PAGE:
User rights in Ubuntu are not reflected in GUI

Asked 3 months ago, Updated 3 months ago, 9 views

I created an environment where Ubuntu is connected by XRDP in GCE.Ubuntu is 17.10.

I created a new user with SSH and added it to the sudo group.
But when I logged in to Ubuntu, I found myself a regular user.

Administrator privileges such as usermod-aG, but the desktop user information remains general.

I found a group specific to GCE, so I added it, but it didn't work.

Users of Google accounts have administrator privileges in Ubuntu.
I checked and added the group that the user is participating in.

I installed Ubuntu 17.10 on google cloud platform and connected with xrdp as a remote desktop.

To this end, we created a new general user and joined sudo's group.

However, when I tried to access the desktop and install the software, I got an error saying, "You don't have permission."

Therefore, we have made it possible to use the user with administrator privileges.
I found a group equivalent to admin in GCE, so I joined them.
I have successfully re-logged in, but the user's permissions can be changed in SSH, but not on the desktop.
I'm also logging out of my desktop and getting back in.

After changing user permissions, I couldn't connect to GNOME3 on my desktop, so I installed LXDE after doing a lot of research (because I wanted to connect to VNC).
XRDP and LXDE are able to connect.However, the user's permissions remain normal.
The command confirms that you have successfully changed to administrator privileges.

For example, vino-preferences, you know that you can open a window with the command and configure it, but the GCE cannot use the port, so it is rejected.
I can't even open a window with the command and set it up, so I'm in trouble.

If xrdp allows two users to access it, then Ubuntu can access it by switching to have administrator privileges on its desktop.

If you have any solution, please let me know.

  • I have confirmed that the command has changed to administrator privileges as follows.
    Toggled with su-name.
    Verified by running sudo reboot.
    Also, on the command line, I checked the changed username to the left of @.

  • The desktop user information remains general, as shown in the image below.
    https://gyazo.com/02e0e33d4c943dfd9af506d44bb22ca3

I have confirmed that the command has changed to administrator privileges as follows:
Toggled with su-name.
Verified by running sudo reboot.
Also, on the command line, I checked the changed username to the left of @.

The desktop user information remains general, as shown in the image below.
https://gyazo.com/02e0e33d4c943dfd9af506d44bb22ca3

ubuntu google-cloud

2022-09-30 11:54

2 Answers

When you add a group to a user on Linux, the user's own permissions do not change directly to as more groups belong to that user.
(You can check your group by running id or groups in the command.)

Each file, directory, and command is configured with permissions, and each group you belong to determines how you can access it.

The group sudo that you added in usermod-aG sudo is probably a "allow sudo to run" group (is sudo reboot actually running, right?

As you may be having trouble adding applications, try booting your package manager from the command line via sudo or deploying sudo's GUI front-end gksudo.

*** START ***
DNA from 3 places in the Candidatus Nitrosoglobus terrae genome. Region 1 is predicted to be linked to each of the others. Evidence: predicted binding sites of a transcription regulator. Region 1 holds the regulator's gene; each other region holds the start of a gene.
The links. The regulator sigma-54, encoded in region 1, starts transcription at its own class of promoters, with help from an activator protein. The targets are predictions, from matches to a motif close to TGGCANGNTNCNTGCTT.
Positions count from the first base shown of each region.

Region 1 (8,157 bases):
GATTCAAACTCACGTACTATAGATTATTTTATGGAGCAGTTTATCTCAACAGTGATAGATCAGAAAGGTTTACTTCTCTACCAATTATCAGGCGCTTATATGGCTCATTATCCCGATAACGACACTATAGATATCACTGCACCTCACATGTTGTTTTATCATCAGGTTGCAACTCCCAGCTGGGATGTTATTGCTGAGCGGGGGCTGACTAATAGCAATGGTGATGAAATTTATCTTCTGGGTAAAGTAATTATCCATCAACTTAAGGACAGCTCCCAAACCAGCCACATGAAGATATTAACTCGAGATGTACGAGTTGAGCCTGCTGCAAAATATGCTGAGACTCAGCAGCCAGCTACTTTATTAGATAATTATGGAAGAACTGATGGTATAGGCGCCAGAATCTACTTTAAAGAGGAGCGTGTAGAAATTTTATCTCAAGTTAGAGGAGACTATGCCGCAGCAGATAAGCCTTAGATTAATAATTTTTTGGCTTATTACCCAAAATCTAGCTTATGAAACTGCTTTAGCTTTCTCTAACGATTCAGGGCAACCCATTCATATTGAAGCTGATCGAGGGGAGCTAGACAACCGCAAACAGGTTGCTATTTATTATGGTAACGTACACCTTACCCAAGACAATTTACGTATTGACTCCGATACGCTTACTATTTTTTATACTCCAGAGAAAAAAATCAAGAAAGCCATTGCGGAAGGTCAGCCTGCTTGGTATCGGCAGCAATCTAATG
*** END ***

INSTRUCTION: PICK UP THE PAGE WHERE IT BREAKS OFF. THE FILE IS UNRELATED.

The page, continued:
$sudo apt install gksudo

add
When I checked the sudo command configuration file /etc/sudoers, I found that the admin, sudo group was configured to allow sudo.In my environment, I was able to execute the sudo command because the general users I created by default also belong to the admin, sudo group.

Also, if you run a command from the GUI that requires root privileges, the GUI front end of sudo should prompt you for password entry.For Ubuntu (GNOME) environments, gksudo above, and for Kubuntu (KDE) environments I tried, kdesudo is the equivalent.

Some people say it doesn't install by default (Reference), so please check and install here.


2022-09-30 11:54

I don't understand the situation as a whole, but I recommend using sudo in cubick's answer.

Polkit

However, Polkit is currently used to manage permissions in major distributions (especially in desktop environments), so if you would like to look into that, please refer to the following:
(If you are a beginner, you don't need to read it.Anyway, if you make sudo available and sudo, there is nothing you can't do.)

Logs

I think Systemd is taking the log, so you can check the installation disapproval by using journalctl-uporkit.service.

# Excerpt
polkitd(authority=local)[868]: Operator of unix-session:3 FAILED to authenticate to gain authorization for action org.freedesktop.packagekit.package-install for system-bus-name:::1.258 [gnome-software] (owned by unix-user)***

Verifying Actions

I understand that the action done on the is org.freedesktop.packagekit.package-install, so I will check this.

$pkaction-v --action-idorg.freedesktop.packagekit.package-install
org.freedesktop.packagekit.package-install:
  description —Install signed package
  message —Authentication is required to install software
  vendor:The PackageKit Project
  vendor_url —http://www.packagekit.org/
  icon —package-x-generic
  implicit any —auth_admin
  implicit inactive —auth_admin
  implicit active —auth_admin_keep

Please refer to the following files:

/var/lib/polkit-1/localauthority/10-vendor.d/org.freedesktop.packagekit.pkla
/usr/share/polkit-1/rules.d/org.freedesktop.packagekit.rules
/usr/share/polkit-1/actions/org.freedesktop.packagekit.policy

It's around.

Who is the administrator

Who is considered admin depends on the distribution, and the placement of the configuration files may vary, but you can do so by using find/etc/polkit-1/-type f|xargs grep-i admin.


2022-09-30 11:54

If you have any answers or tips


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